The fact that both EFU and Jubilee Life have substantially increased their ATL budgets, and are advertising heavily on print, TV and outdoor, does not mean that the role of the insurance agent has become obsolete. Whether it is customer acquisition or cross selling a product to existing customers, Fakhar emphasises the importance of having the right sales force to ensure customer engagement. He takes pride in having the most comprehensive training programme in the industry, which has helped the company record the highest productivity rates compared to the competition. Hussain, on the other hand, believes that EFU’s 5,000+ sales force is an integral component of the organisation’s customer outreach and facilitation strategies.

Going forward, Fakhar’s view is that the huge untapped insurance market is ready to be explored and this makes competition irrelevant. “The market is open to be conquered,” he says.

Ahmed agrees that the future does indeed look very promising, mainly because almost 60% of the population is below 25 years of age. This presents a huge opportunity for marketers to inculcate a savings concept early on to ensure that once these individuals enter the workforce, they invest in various insurance plans.

“Inculcating a disciplined savings mechanism with a decent return at an earlier life stage can help our young people become less consumption-oriented,” he adds.

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Comments (6)

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Mahboob Mar 27, 2017 02:18pm

That the State Bank of Pakistan is handicapped of the fact that the Banks are using their client base to force insurance business against the mandated licence.This is because of the fact that the heads of Bank specially Habib Bank and Soneri Bank use this vigorously to fool the clients of the lucrative returns which lack what to be the ultimate return. Leave that aspect the Banking is a separate distinctive business and insurance is some thing else How that is being amalgamated. Thats long period.state Bank is ignoring the responsibilities that is to be taken to task if any law is there. If the corporatization of Pakistan had been made in the name of the privatization that the same may be made part of the plan so that each and every one can utilize the resources for their own benefits.

HSN Mar 28, 2017 11:38am

Lets call a spade a spade Insurance is gambling, it is exploitation, it is anything but a gurantee or safety net. The moment you find a reason to make a claim a hundred more reasons pop up in the hands of a claims investigator for not paying.The brazenness of these liars sorry sale persons is unbelieveable "Inculcating a disciplined savings mechanism with a decent return at an earlier life stage can help our young people become less consumption-oriented,” this had me in fits, fits of anger this islike waging to preserve peace. The only difference is the war is against the core of our society our beloef and the peace is just a misold dream.

Khaled Mar 28, 2017 05:16pm

Most of the life insurance business in Pakistan is thriving on false future promises, the insured being ripped off of his savings and made to believe that his future is secured and his family well protected after his passing. Emotional black mail is dramatized through media and colorful brochures, depicting daughter’s marriage, son’s education and the old and loving couple happily enjoying their future, courtesy of insurance policy.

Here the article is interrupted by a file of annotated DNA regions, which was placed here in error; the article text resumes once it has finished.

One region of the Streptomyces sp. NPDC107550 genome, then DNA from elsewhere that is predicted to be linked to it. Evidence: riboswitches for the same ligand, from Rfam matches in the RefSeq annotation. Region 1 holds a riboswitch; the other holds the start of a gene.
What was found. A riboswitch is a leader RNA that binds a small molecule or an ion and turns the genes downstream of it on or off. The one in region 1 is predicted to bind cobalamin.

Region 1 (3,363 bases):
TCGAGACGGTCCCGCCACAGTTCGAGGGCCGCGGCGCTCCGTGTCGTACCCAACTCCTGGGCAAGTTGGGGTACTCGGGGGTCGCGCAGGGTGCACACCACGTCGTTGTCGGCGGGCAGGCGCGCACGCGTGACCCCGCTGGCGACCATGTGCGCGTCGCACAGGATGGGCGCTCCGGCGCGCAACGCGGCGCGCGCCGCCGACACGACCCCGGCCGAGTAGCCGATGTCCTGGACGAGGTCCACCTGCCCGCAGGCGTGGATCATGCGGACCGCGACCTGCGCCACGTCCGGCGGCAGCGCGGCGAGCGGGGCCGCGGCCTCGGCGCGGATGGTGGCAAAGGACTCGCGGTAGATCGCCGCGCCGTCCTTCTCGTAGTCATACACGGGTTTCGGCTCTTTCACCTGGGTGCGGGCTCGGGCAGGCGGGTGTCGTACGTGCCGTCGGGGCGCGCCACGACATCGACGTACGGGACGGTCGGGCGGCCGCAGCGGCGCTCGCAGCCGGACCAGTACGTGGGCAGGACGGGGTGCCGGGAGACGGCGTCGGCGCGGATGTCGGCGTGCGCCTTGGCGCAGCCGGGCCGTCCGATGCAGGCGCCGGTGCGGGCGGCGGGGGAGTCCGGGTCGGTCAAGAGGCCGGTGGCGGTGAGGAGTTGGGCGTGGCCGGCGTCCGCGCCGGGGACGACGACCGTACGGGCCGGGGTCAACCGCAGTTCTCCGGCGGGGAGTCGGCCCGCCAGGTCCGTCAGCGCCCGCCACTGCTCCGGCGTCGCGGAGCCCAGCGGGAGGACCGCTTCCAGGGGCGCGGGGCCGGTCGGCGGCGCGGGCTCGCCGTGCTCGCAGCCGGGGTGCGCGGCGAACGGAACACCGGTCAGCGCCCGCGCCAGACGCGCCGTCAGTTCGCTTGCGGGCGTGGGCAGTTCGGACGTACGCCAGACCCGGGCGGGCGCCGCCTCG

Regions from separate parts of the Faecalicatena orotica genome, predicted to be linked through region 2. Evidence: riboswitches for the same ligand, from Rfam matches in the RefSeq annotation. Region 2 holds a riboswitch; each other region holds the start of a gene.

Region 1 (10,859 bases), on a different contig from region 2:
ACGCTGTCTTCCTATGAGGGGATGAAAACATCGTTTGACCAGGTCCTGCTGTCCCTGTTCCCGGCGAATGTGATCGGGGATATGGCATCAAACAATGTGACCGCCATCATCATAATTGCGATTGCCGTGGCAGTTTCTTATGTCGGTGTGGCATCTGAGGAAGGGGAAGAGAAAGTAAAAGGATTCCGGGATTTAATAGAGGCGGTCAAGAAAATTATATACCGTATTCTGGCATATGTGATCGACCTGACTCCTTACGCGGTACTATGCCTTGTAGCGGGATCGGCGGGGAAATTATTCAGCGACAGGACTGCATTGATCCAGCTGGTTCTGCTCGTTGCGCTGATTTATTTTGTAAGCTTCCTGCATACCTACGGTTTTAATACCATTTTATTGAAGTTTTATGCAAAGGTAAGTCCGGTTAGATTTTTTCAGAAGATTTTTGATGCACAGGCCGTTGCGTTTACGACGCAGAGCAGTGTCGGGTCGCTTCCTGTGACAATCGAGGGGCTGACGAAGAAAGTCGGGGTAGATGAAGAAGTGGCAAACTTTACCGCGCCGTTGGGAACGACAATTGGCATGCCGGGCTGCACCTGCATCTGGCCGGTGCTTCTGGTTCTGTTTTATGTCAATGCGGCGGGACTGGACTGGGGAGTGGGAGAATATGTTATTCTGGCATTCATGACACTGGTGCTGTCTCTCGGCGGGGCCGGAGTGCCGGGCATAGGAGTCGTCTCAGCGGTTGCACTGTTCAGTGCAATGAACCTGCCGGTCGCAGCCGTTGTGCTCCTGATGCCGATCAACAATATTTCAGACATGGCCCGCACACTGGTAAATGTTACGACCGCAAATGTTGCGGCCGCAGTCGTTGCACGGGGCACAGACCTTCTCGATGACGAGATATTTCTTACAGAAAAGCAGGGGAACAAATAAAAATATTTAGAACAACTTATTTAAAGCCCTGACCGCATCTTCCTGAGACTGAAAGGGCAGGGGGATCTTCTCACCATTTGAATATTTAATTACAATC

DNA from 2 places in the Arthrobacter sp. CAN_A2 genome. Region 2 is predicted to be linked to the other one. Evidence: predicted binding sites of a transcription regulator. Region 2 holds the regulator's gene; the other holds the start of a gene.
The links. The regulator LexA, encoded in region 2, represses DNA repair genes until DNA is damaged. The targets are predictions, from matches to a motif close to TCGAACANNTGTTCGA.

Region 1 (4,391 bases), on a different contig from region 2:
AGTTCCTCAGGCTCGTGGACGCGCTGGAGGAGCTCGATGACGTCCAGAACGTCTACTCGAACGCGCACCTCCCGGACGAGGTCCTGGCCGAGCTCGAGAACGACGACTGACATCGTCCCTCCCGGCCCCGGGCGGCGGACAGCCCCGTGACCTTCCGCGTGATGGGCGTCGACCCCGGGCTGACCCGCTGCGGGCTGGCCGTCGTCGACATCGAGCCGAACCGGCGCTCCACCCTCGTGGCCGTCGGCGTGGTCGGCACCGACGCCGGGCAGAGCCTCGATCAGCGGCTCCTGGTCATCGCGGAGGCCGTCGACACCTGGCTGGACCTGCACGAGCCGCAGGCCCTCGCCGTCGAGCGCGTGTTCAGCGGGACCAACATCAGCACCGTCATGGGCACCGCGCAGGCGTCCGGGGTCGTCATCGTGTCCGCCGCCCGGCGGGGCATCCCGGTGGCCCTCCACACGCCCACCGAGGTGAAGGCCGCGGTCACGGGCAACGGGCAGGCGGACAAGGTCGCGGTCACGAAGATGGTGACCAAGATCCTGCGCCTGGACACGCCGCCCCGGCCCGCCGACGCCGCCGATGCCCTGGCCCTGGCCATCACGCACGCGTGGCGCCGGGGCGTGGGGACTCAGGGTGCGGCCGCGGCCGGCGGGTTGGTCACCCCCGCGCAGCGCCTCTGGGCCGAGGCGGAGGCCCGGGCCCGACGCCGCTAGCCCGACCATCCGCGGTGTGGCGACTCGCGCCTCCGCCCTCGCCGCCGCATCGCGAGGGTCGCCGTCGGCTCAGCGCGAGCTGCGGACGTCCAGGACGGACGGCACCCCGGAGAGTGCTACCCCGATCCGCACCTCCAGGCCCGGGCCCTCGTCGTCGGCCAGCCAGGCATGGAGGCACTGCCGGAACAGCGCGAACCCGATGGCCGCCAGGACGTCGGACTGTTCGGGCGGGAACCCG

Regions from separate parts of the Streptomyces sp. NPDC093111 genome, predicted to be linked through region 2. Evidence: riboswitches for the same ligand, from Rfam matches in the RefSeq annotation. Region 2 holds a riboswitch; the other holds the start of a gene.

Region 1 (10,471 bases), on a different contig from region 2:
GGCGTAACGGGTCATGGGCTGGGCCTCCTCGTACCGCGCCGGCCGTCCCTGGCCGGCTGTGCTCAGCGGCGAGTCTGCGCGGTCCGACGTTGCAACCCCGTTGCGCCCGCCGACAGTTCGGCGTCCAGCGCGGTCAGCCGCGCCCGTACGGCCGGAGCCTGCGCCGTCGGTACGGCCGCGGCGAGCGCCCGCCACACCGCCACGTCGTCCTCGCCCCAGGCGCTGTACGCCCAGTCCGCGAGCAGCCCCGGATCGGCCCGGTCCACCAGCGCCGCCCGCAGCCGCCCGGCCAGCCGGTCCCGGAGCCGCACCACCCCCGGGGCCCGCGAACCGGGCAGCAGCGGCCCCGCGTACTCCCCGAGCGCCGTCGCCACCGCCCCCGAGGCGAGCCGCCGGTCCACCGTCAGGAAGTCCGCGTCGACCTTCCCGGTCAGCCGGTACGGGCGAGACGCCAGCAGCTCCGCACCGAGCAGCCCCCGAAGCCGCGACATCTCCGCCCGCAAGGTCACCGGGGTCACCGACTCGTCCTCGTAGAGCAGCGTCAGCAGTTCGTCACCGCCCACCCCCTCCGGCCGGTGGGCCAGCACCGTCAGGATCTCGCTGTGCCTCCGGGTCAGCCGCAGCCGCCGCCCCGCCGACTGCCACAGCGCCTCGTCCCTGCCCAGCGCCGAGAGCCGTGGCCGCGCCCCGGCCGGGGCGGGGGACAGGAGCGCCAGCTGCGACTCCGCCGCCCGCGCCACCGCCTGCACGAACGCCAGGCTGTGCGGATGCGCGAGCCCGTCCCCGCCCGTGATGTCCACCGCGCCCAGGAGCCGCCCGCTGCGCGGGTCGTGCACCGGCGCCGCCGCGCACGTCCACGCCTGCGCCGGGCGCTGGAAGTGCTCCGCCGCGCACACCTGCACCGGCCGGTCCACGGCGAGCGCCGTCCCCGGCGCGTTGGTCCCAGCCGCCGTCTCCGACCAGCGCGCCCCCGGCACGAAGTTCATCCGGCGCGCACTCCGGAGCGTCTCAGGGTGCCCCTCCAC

The private sector insurance companies have come with a new methodology and terminology to market the life insurance. They sell the policies through banks and reward the branch manager as well as the higher hierarchy of the bank by arranging frequent overseas sale conferences cum galas, no objection to that, but at whose cost? Could the expenses so incurred not be given as dividend or bonus to the policy holders? Furthermore the premium paid is treated as investment in units, which according to them fluctuates as per market trends.

Khaled Mar 28, 2017 10:24pm

@Khaled True, A policy holder is only concerned with the benefits at the end of the day, where they invest is not his headache, whether it is property, government borrowing or units invested in blue chips.

For the information of the readers the non-interest income of HBL during 2015 surged to 74%, 30% mainly due to 'Bancassurance' and card related fees and commission. So this is where the first year premium of the policy holders is going.

The regulators should probe the matter and bring some uniformity and rationality in order to safe guard and protect the interest of the customer.

OTM Mar 30, 2017 04:18pm

Thanks to the writer for sharing the statistical facts and words of the industry more than forcing her own opinions. Also to Mahboob, HSN and Khaled. It is very evident that the campaigns are based on rhetoric and "sell-able" emotional cliches. I can not see, how is this industry working different from the "savings" angle of the banking sector already. I still remember the billboards "Paisa Bachaiyay, apnay leyey, qoum kay leyay". Same still, except removing the second part, the larger interest of "qoum" (the concept of which has seized to exist or appeal at any political or social level), the new spin is "of myself, by myself, for myself". I wonder if someone calculates the net monitory value addition to the investment based on the time it remains invested? How many claims have been paid (against made) in the past decade or two, and the gains these companies have made? OR, will be it be another economic bubble that bursts at the cost of investors' hopes, dreams and hard earned money?

Khaled Mar 31, 2017 10:41am

@OTM I got myself insured at a very young age, for varying amounts and maturities, under different plans offered by companies in the private sector prior to nationalization , Postal life insurance, SLIC and again private insurance companies of present day. I had the good fortune to see the maturities of all these policies . With my experience I would say and recommend that Postal Life Insurance with low premium, is the best in terms of profit payment, death claims , loans against policy , and prompt and expeditious entertainment of maturities . One is not aware why the government doesn't market it aggressively?.